Monday, October 1, 2012

The writing on the wall (or the paper)

I wrote about this to dear Yum, so I apologize for her having to read this twice. As I made a grocery list the other day, I had the funny thought pop into my head that I like the look of my handwriting. I like how I make my As and that my Ss have a slight upward line with the S at the end of a word, making that cursive loop. I thought about how handwriting marks a person almost as intimately as a fingerprint--one person's handwriting may look like another's, but it's individual to that person. Heck, people study handwriting to see others' tendencies and personality traits. Do your letters slant forward or backward? Do your Gs and Ys go straight down, or do they loop? Is the loop closed or open? Do you write in cursive, print, or a mixture of the two? How close together do you make your letters? You know what I mean. I had a third grade teacher who had the most perfect, round, exact hand-writing--Mrs. McGennis. T and I both had her as a teacher, and we attended her retirement party a few years ago. Within a week, a letter arrived in the mail; I didn't even have to look at the return address. She'd written us, thanking us for coming. We kept the letter, partially because of the sweet gesture, and partly because of that handwriting. Anyone who ever had her in 37 years of teaching would know it.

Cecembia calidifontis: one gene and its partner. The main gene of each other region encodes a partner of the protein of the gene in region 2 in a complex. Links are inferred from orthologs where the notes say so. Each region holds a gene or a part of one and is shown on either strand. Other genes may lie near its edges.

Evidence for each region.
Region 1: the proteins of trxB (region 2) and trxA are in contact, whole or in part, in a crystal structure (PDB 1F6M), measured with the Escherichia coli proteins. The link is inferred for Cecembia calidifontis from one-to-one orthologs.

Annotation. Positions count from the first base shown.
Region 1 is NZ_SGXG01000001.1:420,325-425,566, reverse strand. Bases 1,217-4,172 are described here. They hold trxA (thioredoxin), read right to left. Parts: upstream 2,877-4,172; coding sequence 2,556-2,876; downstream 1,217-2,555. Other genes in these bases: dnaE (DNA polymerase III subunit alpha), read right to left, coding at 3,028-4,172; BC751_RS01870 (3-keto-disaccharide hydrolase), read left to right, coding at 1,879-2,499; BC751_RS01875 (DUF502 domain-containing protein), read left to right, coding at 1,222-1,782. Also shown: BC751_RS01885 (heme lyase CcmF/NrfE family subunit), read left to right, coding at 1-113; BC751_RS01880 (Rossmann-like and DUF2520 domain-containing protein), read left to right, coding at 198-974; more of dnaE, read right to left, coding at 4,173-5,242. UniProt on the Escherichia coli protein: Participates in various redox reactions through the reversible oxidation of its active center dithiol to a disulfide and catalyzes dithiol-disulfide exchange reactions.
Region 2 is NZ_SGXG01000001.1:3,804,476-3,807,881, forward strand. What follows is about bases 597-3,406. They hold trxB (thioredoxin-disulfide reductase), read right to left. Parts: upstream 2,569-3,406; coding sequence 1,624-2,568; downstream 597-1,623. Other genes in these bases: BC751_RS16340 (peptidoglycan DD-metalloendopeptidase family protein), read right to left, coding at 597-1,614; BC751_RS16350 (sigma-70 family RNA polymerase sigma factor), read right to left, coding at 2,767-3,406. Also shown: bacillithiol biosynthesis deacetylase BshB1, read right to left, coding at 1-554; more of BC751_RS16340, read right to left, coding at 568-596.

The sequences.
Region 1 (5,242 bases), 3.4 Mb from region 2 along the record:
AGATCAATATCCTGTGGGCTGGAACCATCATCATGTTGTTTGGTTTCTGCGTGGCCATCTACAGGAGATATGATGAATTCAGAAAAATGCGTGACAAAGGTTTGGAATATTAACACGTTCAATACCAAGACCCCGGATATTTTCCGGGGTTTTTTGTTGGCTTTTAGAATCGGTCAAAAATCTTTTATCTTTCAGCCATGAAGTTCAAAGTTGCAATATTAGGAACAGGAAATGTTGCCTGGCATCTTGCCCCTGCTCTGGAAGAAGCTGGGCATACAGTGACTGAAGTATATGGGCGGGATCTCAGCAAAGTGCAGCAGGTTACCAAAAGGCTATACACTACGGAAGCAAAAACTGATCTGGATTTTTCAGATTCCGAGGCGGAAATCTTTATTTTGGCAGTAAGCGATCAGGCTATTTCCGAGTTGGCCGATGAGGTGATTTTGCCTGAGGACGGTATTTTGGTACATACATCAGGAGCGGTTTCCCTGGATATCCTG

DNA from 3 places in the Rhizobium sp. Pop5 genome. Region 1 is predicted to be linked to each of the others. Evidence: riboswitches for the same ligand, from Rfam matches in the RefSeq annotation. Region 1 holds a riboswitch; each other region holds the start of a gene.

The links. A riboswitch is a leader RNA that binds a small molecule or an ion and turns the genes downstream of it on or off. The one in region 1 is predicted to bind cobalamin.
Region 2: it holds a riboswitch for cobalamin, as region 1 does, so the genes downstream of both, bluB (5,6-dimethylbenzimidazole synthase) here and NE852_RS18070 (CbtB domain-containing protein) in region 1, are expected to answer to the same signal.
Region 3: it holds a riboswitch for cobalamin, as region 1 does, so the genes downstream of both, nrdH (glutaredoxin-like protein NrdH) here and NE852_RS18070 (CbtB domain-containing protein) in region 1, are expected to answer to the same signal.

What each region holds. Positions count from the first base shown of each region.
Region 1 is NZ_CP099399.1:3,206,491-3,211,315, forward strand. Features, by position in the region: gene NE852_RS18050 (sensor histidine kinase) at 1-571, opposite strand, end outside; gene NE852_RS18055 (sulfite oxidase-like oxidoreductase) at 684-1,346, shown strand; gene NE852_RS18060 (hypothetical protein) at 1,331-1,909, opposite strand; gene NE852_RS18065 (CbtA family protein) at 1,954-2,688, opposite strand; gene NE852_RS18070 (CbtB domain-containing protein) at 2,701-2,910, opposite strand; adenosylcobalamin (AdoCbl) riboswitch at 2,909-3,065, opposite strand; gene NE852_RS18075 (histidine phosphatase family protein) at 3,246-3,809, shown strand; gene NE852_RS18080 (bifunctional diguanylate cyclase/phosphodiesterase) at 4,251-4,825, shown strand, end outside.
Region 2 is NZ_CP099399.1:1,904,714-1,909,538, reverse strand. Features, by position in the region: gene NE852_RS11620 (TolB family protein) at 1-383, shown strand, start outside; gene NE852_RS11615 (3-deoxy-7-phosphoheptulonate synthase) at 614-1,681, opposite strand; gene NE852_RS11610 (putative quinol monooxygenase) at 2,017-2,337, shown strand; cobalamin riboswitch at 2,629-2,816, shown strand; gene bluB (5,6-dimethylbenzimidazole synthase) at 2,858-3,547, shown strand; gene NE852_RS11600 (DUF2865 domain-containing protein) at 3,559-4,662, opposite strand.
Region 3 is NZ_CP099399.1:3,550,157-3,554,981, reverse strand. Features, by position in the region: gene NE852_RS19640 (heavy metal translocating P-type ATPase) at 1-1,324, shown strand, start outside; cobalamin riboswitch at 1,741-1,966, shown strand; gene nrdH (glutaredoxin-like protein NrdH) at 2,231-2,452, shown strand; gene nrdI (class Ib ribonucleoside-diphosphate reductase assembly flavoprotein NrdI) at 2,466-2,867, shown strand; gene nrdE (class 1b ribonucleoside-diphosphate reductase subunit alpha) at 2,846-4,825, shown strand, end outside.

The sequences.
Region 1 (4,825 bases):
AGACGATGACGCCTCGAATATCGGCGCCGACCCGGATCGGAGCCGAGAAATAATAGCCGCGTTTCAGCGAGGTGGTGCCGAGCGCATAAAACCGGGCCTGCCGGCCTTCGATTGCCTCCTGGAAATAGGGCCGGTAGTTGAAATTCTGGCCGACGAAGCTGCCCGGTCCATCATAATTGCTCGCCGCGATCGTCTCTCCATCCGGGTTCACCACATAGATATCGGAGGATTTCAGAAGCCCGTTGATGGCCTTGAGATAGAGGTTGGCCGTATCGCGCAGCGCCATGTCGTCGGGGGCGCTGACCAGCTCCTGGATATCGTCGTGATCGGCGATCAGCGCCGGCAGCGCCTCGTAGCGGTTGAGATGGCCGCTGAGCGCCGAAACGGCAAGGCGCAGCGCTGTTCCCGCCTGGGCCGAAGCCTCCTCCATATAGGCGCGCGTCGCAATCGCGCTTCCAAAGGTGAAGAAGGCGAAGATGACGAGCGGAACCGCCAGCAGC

This is also why so many different fonts exist to try--we try to maintain that individuality somehow, hoping that we don't all have to conform to Times New Roman, Arial, or Verdana. Has anyone noticed the handwriting fonts out there, too? They have lots of cursive and ones that sort of look like similar, but it's still someone else's version of what's mine. And they don't always work with every site and every person, so the attempt at creativity in writing sometimes gets roadblocked, and we're forced to use what's available. I also wonder what will happen to our fine motor skills if we start typing everything. This veers dangerously into my rant on how we have too many screens in our lives--TV, laptop, smartphone, Kindle--but I just want to make sure that J learns how to write his name and wield a pen to make his mark, as it were. It goes to nostalgia, too--100 years from now, will my grandkids look at my e-mails? My blog posts? My writing says a lot about who I am and how I think, but I don't see it the same way as looking at actual writing--it seems far more personal. It just urges me to keep using that muscle at the bottom of my right index finger, nestled up next to my thumb joint. Keep my individuality a bit as the typeface tries to pigeonhole me.

P.S. Don't think I don't appreciate the irony that I typed this whole post. ;-) However, in its original form, I did hand-write it, so there.

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